Loneliness in lockdown: An untold story

The Hummingbird Project

COVID-19 has had many testing consequences for UK citizens, just one of which is the loneliness and isolation caused by the necessary lockdown measures. Below is the story of how the Hummingbird Project supported one individual, Anthony, aged 22, through this time. 

 

In January 2019, The Hummingbird Project began to support young people in Belfast who had factors in their life that made them at risk of suicide; to engage, recover and build their resilience for a more positive future. 

We met Anthony in a temporary homeless shelter. He was removed as an infant from parental care then subsequently lived in several children’s homes and various temporary shelters. He had little or no qualifications, self harm and suicide attempts in his history, as well as no statutory, family or community support. But Anthony was desperate to change his future. 

Throughout 2019, Anthony showed up to every group and 1:1 session with the Hummingbird Project. With our support, he set goals, attended youth forums, signed up for drug counselling, completed our peer mentorship programme and began an employability program to help him gain skills and support for work. In February 2020, he finally secured his first permanent home of his own. It was new and strange, but moreover, it was tremendously exciting... With his own place, and a routine and purpose, Anthony was moving towards achievement and independence.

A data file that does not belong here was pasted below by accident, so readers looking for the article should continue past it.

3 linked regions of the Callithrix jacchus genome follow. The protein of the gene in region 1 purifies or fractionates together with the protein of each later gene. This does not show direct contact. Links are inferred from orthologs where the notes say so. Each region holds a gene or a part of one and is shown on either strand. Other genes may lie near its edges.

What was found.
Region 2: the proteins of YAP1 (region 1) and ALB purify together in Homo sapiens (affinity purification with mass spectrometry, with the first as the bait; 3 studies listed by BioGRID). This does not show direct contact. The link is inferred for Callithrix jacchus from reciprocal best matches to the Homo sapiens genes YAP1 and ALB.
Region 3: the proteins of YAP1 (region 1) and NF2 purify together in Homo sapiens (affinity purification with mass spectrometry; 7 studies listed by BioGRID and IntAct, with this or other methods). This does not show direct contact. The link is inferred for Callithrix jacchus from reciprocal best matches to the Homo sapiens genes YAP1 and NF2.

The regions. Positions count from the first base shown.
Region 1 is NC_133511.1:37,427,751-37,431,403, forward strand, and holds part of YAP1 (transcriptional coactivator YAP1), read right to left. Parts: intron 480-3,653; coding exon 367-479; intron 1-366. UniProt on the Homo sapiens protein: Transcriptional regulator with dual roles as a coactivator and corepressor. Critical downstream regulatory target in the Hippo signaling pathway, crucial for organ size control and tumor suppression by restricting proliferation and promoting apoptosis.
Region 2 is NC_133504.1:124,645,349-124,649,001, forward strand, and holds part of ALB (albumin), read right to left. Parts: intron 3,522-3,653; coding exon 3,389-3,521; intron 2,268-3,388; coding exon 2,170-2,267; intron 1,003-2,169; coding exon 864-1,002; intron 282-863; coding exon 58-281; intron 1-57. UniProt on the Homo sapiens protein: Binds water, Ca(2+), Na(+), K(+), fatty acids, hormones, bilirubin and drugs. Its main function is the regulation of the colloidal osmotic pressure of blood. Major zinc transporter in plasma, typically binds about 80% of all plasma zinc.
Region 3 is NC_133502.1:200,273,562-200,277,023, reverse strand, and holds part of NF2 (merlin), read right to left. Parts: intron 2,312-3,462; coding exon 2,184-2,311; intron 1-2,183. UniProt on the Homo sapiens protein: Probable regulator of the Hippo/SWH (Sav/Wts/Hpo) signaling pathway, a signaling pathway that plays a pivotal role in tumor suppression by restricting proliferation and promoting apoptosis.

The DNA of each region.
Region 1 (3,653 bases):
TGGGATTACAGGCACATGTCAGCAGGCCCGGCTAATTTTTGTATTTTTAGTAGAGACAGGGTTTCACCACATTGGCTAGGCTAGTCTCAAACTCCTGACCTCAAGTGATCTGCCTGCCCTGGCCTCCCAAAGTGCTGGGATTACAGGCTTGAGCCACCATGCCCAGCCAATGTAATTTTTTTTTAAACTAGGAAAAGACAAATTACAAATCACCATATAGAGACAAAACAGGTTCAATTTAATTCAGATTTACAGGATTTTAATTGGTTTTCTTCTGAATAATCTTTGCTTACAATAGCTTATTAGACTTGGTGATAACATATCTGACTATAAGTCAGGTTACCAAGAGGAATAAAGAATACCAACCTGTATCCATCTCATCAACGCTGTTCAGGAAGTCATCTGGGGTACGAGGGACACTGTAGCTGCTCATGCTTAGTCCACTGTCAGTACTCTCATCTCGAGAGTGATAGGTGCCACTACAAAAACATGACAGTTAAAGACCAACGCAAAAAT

Then, the UK entered a period of lockdown. 

Anthony was suddenly on his own. No friends to see, no community groups to attend, no education and no employability. His hope, stability and future suddenly seemed very far away. 

On day one of lockdown, we decided we could not shutdown the Hummingbird Project. Stepping away from our clients in this situation could be catastrophic. So with the support of our funding partner for this particular project, PWC, we adapted. Between phone calls, video calls and outdoor exercise visits, we stayed right beside all of our clients on the project. 

Our contact with Anthony surged. To try and keep him safe, optimistic and on track, we often spoke to him on a daily basis. He needed our support to remember that this was only a pause; everyone and everything was still there, it was just going to be quiet for a while. 

Thankfully, things are starting to look brighter. Anthony now can see a few friends outdoors, and with the support of the IEP’s Champion, National Grid, we are accessing hardware and data for him and others to complete online courses and receive support from other organisations, as things slowly open up or pivot to digital. 

Anthony has told us frequently over the last few months, “If you guys hadn’t stayed in touch with me, I would have been done, gone.” And we believe him.

Anthony will keep going now - and so will we - but experiences like these show us the real impact of isolation and how important having even one person to connect with can be. 

For more information on the work of the Hummingbird Project, please visit their website here